O and O are 3, 3

DO NUMBERS bring luck? To those who believe in it, it’s some security blanket -- and a wand to voters who similarly believe.

Cebu City Councilor Franklyn Ong, who’s running for vice mayor, says during one BOPK (Bando Osmeña Pundok Kauswagan) “pulong-pulong” that his and runningmate for mayor Margot Osmeña’s number in the ballot is 3. So they’re 3 and 3, just as their surname initials are O and O.

To Bongbong Marcos supporters, his ballot number -- 7 -- is the lucky number of his dad, Ferdinand Marcos, the martial law president. If luck is inherited too, his fans say, he’ll be the next president.

SC puts foot down

Cebu City Councilor Alvin Dizon called the attention of the City Council to an ordinance (#2339 of October 17, 2012) that prohibits discrimination in Cebu City “on the basis of disability, age, health status, sexual orientation and gender identity, ethnicity and religion.” Dizon said he believes the Supreme Court (SC) rule barring Covid-positive examinees in the bar examinations -- being held March 4 and 6 in the city and other urban centers in the country, beside the usual test site in Manila -- violate the city ordinance.

It was merely an opinion of one councilor. It was doubtful if the city ordinance could stand in the face of the Supreme Court authority to decide how to conduct qualifying exams for would-be lawyers. And it was too late; the issue is “moot” as you read this. SC officials led by bar exams chairman Associate Justice Marvic Leonen have been both firm and persuasive: they talked with local officials but didn’t waver on their stand to enforce SC policies.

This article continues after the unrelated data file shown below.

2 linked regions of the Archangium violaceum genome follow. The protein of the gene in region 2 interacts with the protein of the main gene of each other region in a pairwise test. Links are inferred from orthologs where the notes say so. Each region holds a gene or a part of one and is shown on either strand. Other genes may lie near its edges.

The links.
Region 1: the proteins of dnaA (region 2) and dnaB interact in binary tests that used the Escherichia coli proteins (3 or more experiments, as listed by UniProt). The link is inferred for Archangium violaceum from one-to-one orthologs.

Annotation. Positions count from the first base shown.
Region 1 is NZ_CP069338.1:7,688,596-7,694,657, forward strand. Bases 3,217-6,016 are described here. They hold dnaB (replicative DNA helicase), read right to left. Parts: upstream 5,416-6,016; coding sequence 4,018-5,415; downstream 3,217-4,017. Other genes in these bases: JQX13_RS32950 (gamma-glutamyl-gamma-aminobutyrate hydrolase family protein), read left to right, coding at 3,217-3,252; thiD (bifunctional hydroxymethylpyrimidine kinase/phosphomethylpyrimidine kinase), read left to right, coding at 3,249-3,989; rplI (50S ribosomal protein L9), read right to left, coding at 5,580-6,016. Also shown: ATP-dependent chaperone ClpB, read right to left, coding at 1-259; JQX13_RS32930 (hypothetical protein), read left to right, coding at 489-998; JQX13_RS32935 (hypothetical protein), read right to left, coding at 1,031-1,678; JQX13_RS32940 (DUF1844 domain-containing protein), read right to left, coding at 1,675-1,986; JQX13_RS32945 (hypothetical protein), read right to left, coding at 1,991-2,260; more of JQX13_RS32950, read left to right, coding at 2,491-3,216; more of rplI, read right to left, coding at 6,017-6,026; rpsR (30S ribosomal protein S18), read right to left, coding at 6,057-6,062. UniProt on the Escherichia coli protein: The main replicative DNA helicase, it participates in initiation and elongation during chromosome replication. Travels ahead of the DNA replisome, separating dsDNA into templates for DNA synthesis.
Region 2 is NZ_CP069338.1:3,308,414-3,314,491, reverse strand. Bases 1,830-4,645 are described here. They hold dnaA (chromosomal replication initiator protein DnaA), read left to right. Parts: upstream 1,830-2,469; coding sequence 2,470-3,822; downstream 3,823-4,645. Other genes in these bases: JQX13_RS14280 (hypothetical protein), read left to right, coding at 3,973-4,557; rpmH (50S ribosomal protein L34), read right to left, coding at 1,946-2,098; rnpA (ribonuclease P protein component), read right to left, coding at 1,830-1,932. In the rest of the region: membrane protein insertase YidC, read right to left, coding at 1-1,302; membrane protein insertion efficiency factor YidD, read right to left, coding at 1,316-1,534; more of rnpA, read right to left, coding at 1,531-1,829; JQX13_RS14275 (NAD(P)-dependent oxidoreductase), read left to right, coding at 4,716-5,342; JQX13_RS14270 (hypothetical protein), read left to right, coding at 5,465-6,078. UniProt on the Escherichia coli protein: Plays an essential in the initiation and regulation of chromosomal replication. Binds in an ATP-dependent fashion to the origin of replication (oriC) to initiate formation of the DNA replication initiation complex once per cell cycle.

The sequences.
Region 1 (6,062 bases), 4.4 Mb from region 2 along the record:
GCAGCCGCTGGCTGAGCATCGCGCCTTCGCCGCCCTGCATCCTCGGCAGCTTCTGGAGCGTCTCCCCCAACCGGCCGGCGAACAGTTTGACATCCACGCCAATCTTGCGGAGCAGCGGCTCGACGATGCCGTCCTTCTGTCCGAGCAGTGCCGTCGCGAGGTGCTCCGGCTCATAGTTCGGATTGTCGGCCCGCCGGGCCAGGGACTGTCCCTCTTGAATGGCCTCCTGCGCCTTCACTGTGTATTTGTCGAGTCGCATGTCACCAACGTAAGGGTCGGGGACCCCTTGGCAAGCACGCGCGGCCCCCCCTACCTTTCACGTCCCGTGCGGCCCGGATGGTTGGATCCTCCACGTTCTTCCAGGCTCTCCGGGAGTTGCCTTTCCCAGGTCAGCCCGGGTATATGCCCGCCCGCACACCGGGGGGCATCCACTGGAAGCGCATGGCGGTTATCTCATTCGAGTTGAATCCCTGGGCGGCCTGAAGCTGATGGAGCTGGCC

WARNING. The SC group supervising the tests in the outside-Manila sites has been asking or telling LGU officials to let it do its work. And the Bar Group saw to it that information about examinees being excluded from the 2022 bar exams must come from the Supreme Court. It even warned that since the tests are part of functions of the high court, it can hold in contempt any form of disruption.

That warning worked not just on lawyers’ groups, such as the IBP (Integrated Bar of the Philippines) Cebu City chapter, and local government officials who meekly followed the SC request for embargo on information. Noise in Iloilo and Bacolod was promptly silenced, the councilors were told.

LIMITED HELP. The opinion of Councilor Dizon didn’t lead to a City Council action against the SC during its regular session Wednesday, February 2, or two days before the start of the tests. A resolution pushed by youth sector Councilor Jessica Resch just requested the high court to allow examinees who tested Covid-positive to take the exams in a separate, health-protocol-conditioned site. As Minority Floorleader Nestor Archival Sr. noted, there’s “no harm” in making the distressed examinees feel they had the City Council’s support.

Lawyers in the Sanggunian and others tapped by Councilor Garganera pooled private funds to pay for the isolation stay of the said examinees in hotels.

NUMBERS. From the SC, this information: Of the 8,461 examinees tested by the SC, only 1.36 percent of bar takers tested positive. Department of Health guidelines “allow examinees who tested positive but recovered and underwent isolation to enter the testing site.” AJ Leonen was quoted as having disclosed that 11,790 paid the bar application fee and 11,378 are taking the tests, or a 96.5-percent turnout.

No figures were given on Covid-positive bar takers in Cebu. In some other places, like Cagayan de Oro, not cowed by the SC warning, numbers on would-be lawyers struck out by Covid were released.


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